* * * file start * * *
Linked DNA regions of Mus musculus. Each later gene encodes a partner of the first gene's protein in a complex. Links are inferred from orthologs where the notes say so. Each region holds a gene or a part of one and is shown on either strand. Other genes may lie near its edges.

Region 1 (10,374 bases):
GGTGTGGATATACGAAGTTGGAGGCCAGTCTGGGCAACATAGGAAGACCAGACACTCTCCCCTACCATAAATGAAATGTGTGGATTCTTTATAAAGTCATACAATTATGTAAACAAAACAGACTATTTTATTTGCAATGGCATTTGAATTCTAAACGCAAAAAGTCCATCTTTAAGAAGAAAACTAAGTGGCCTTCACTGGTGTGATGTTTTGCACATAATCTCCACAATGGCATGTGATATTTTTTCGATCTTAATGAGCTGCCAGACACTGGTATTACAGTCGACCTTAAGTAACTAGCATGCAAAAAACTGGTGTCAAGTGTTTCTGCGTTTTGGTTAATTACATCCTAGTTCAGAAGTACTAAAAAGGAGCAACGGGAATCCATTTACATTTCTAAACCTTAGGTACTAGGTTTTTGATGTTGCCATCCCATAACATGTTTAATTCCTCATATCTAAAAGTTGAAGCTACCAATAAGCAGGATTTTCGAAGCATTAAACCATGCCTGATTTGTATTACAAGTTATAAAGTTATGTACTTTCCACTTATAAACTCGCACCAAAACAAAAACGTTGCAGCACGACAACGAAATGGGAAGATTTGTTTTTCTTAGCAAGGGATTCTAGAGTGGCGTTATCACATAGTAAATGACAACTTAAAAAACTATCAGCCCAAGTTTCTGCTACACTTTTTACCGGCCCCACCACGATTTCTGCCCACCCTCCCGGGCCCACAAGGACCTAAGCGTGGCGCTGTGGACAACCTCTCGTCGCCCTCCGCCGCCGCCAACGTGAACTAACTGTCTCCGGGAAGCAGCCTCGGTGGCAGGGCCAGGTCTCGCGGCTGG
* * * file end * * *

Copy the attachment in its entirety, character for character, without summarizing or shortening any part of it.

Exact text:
Linked DNA regions of Mus musculus. Each later gene encodes a partner of the first gene's protein in a complex. Links are inferred from orthologs where the notes say so. Each region holds a gene or a part of one and is shown on either strand. Other genes may lie near its edges.

Region 1 (10,374 bases):
GGTGTGGATATACGAAGTTGGAGGCCAGTCTGGGCAACATAGGAAGACCAGACACTCTCCCCTACCATAAATGAAATGTGTGGATTCTTTATAAAGTCATACAATTATGTAAACAAAACAGACTATTTTATTTGCAATGGCATTTGAATTCTAAACGCAAAAAGTCCATCTTTAAGAAGAAAACTAAGTGGCCTTCACTGGTGTGATGTTTTGCACATAATCTCCACAATGGCATGTGATATTTTTTCGATCTTAATGAGCTGCCAGACACTGGTATTACAGTCGACCTTAAGTAACTAGCATGCAAAAAACTGGTGTCAAGTGTTTCTGCGTTTTGGTTAATTACATCCTAGTTCAGAAGTACTAAAAAGGAGCAACGGGAATCCATTTACATTTCTAAACCTTAGGTACTAGGTTTTTGATGTTGCCATCCCATAACATGTTTAATTCCTCATATCTAAAAGTTGAAGCTACCAATAAGCAGGATTTTCGAAGCATTAAACCATGCCTGATTTGTATTACAAGTTATAAAGTTATGTACTTTCCACTTATAAACTCGCACCAAAACAAAAACGTTGCAGCACGACAACGAAATGGGAAGATTTGTTTTTCTTAGCAAGGGATTCTAGAGTGGCGTTATCACATAGTAAATGACAACTTAAAAAACTATCAGCCCAAGTTTCTGCTACACTTTTTACCGGCCCCACCACGATTTCTGCCCACCCTCCCGGGCCCACAAGGACCTAAGCGTGGCGCTGTGGACAACCTCTCGTCGCCCTCCGCCGCCGCCAACGTGAACTAACTGTCTCCGGGAAGCAGCCTCGGTGGCAGGGCCAGGTCTCGCGGCTGG